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DevOps – The Stakeholders

Chris Ayers
My name is Chris Ayers. I'm an Azure / DevOps Consultant with over 20 years experience in development, administration, and architecture.
Originally published at chrislayers.com on ・2 min read

When I talk about DevOps, I usually don’t focus on the things like pipelines or automation. While these topics and activities can be part of DevOps, there is so much more to it. I’m sure this will be a multipart blog series so lets get started.

The Definition

Let’s make sure we are all on the same page. The definition of DevOps that I love and subscribe to was coined by Donovan Brown at Microsoft.

DevOps is the union of people, process, and products to enable continuous delivery of value to our end users.

This definition and the thought process behind it really drives how I was taught about DevOps and try to practice it today. DevOps is a culture or mindset that really should drive how value is delivered at an organization. DevOps should not be a Developer only or "DevOps" only activity, this mindset should permeate the organization. DevOps is not about pipelines, automation, or a job title. DevOps is about continuous delivery of value to our end users. End users don’t care about story points. End users don’t care about tests passing in QA. End users care about value, which could mean anything like features, stability, or performance.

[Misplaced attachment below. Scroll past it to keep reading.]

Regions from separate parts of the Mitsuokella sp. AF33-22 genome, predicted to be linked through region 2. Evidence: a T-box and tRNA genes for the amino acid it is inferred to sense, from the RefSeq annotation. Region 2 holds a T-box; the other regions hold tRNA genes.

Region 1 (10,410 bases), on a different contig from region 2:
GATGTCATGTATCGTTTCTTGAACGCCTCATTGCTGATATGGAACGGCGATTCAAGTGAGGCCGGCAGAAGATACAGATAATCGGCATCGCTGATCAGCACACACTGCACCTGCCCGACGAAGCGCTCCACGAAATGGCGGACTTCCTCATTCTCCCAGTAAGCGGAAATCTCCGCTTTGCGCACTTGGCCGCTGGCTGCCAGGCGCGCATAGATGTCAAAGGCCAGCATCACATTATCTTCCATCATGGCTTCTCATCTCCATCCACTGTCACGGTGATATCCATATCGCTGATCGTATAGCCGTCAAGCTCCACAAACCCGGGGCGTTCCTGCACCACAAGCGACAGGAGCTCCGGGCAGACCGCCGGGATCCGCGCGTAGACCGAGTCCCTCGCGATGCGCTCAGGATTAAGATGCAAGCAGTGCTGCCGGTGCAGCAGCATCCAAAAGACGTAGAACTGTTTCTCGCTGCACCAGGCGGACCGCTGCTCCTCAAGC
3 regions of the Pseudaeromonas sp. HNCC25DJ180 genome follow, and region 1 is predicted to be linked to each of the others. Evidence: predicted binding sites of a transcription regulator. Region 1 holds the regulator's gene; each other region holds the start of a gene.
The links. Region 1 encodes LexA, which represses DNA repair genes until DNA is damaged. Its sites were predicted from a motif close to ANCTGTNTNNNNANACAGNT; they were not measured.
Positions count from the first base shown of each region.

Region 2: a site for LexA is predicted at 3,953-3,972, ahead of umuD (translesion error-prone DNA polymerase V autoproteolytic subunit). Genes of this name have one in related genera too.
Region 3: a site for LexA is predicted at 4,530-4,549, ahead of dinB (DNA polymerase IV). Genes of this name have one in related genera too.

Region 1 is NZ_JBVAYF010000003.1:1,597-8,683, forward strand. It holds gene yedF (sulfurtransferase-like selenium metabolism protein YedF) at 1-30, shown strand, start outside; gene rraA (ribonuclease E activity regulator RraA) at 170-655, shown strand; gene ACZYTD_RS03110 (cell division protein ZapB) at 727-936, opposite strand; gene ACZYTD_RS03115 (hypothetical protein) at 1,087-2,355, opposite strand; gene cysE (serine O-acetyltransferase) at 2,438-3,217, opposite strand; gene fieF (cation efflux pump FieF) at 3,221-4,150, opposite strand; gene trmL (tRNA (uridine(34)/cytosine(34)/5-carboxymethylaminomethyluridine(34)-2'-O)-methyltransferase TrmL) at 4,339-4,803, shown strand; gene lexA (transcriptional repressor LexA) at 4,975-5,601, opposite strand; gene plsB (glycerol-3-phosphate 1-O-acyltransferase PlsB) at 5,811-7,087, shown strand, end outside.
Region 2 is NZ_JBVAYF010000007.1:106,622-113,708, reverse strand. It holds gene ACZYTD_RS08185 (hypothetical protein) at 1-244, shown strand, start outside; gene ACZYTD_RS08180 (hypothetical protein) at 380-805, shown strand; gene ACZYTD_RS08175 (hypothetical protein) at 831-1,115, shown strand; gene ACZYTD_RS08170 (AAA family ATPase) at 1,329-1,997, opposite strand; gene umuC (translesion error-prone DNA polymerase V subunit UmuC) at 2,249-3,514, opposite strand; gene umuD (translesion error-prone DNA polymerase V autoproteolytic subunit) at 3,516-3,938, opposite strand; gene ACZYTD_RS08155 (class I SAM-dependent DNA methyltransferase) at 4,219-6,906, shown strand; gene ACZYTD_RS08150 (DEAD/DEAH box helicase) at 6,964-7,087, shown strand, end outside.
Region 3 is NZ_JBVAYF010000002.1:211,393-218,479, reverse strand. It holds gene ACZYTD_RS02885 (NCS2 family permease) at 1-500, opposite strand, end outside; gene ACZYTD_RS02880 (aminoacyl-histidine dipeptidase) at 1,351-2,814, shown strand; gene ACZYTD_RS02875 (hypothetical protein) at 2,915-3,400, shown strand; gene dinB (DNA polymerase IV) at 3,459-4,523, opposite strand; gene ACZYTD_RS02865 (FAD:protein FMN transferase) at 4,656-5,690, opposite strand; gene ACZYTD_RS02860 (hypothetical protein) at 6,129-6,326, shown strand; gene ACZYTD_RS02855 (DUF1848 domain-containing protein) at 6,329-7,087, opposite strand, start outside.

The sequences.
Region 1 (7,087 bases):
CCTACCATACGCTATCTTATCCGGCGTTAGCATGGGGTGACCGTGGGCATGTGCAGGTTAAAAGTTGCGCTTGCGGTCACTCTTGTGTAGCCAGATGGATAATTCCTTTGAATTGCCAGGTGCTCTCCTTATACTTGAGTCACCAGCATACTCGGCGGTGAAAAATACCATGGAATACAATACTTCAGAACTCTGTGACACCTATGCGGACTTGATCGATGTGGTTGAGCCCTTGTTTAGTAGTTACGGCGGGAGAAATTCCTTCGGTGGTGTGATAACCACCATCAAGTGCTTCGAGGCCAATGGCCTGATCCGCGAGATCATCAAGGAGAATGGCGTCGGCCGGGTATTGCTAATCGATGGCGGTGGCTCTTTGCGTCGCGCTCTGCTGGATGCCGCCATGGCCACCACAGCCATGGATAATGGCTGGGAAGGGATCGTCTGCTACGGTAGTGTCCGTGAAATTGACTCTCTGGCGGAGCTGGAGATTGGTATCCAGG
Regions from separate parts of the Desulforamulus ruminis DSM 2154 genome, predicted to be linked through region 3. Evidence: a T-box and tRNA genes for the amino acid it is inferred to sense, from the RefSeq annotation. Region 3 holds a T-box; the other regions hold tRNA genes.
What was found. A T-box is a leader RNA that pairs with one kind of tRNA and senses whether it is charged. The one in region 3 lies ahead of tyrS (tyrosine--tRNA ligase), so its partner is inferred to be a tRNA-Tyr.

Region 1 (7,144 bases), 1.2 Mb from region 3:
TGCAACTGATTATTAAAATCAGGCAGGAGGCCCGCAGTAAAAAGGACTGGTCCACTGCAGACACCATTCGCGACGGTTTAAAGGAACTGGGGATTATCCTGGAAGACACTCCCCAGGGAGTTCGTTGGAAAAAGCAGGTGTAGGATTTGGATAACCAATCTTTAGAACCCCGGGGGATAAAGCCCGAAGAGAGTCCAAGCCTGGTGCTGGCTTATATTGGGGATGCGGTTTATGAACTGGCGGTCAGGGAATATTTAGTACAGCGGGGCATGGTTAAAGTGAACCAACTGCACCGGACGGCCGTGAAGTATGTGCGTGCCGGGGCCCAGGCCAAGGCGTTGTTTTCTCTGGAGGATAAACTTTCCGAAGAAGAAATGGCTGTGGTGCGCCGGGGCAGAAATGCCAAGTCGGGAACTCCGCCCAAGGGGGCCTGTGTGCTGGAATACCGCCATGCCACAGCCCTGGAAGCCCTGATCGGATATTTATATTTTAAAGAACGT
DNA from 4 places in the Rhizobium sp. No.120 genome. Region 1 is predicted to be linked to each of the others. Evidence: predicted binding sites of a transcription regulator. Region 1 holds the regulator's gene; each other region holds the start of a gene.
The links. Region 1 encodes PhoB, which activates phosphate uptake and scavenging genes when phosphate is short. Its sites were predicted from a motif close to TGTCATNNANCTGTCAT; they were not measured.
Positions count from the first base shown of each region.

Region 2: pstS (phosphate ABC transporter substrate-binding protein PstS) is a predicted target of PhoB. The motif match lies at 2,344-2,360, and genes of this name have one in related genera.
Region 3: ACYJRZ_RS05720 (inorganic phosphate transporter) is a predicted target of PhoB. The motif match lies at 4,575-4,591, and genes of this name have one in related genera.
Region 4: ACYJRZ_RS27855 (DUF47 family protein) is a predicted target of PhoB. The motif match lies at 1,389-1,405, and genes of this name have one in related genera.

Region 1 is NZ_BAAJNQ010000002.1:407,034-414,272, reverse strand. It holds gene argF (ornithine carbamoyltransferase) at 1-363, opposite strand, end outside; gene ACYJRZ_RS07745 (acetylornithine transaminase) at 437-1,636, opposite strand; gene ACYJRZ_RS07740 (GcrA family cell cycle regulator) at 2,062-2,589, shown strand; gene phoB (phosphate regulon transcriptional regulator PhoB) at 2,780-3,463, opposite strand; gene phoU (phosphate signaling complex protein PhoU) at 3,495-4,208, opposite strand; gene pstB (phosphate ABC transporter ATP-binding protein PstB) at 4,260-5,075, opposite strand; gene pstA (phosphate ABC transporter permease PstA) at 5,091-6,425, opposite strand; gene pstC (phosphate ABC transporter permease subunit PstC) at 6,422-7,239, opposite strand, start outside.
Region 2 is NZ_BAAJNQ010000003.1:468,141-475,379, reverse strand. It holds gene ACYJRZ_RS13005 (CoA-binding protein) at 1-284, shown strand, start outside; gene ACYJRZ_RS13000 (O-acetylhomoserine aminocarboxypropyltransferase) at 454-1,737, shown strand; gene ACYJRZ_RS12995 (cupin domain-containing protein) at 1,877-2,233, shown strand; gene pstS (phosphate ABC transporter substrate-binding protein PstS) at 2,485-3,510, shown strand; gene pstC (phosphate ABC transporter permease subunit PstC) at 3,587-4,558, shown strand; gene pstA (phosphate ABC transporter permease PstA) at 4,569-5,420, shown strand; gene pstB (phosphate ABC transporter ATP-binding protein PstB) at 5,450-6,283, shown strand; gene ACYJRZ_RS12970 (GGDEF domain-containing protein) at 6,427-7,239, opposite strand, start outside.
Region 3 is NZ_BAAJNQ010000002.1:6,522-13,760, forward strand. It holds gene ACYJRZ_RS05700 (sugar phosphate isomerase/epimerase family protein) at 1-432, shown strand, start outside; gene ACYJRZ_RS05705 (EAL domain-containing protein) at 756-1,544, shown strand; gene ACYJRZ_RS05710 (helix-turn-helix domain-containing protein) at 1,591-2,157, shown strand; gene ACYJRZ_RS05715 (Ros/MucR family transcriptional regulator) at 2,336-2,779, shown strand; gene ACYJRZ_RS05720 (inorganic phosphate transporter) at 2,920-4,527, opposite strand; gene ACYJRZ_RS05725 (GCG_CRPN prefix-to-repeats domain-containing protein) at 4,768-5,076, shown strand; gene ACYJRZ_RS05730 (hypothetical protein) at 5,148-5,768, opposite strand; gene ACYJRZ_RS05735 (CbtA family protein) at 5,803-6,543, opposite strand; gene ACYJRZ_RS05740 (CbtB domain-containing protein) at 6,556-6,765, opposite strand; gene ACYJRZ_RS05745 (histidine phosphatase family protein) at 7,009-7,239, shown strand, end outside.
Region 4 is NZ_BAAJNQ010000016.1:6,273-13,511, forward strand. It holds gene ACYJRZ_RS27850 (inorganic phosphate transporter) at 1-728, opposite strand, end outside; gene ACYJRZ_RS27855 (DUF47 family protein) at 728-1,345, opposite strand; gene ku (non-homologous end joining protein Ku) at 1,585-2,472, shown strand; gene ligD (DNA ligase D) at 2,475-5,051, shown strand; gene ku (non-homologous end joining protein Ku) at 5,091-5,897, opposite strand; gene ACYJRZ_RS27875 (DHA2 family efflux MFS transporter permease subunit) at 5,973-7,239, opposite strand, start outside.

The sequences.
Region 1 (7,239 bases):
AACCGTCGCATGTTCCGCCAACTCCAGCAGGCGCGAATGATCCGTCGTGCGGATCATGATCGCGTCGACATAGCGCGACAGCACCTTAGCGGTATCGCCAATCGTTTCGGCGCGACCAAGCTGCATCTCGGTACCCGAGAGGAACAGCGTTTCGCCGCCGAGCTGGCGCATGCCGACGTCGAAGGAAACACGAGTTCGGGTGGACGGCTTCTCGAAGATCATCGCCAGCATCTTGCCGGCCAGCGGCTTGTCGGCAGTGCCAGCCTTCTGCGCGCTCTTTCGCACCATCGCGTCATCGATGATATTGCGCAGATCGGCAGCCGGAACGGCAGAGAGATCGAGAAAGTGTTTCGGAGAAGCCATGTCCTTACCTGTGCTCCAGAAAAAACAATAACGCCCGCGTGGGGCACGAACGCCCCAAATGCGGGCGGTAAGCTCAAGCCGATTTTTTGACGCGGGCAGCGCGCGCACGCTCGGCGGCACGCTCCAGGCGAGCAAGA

The Stakeholders

So where do we start? With Stakeholders. For culture and mindset shifts, buy in from all levels is important. This really is "The First Way" from the Phoenix Project and Lean Methodology. We need to think of how the whole system (the organization) delivers value to our end users.

Stakeholders collaborate and cooperate in the development, delivery, and maintenance of software and value With a DevOps mindset and culture. Stakeholders and leaders can influence and encourage the mindset needed for organizations to succeed. The Shared Goals need to be understood by everyone, with the end result clearly communicated. Silos hurt the delivery of value by limiting communication and collaboration. Historically where there were silos, there are walls slowing things down.

This type of collaboration usually requires change. Change takes time. Culture takes time. A piece of software or a job title won’t be a silver bullet. But after helping multiple organizations of all sizes embrace the DevOps culture and mindset, one of the key things to keep in mind is patience.

I’ll be back to dive more into this topic.

Discussion (1)

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Pedro Augusto

Looking forward to the next parts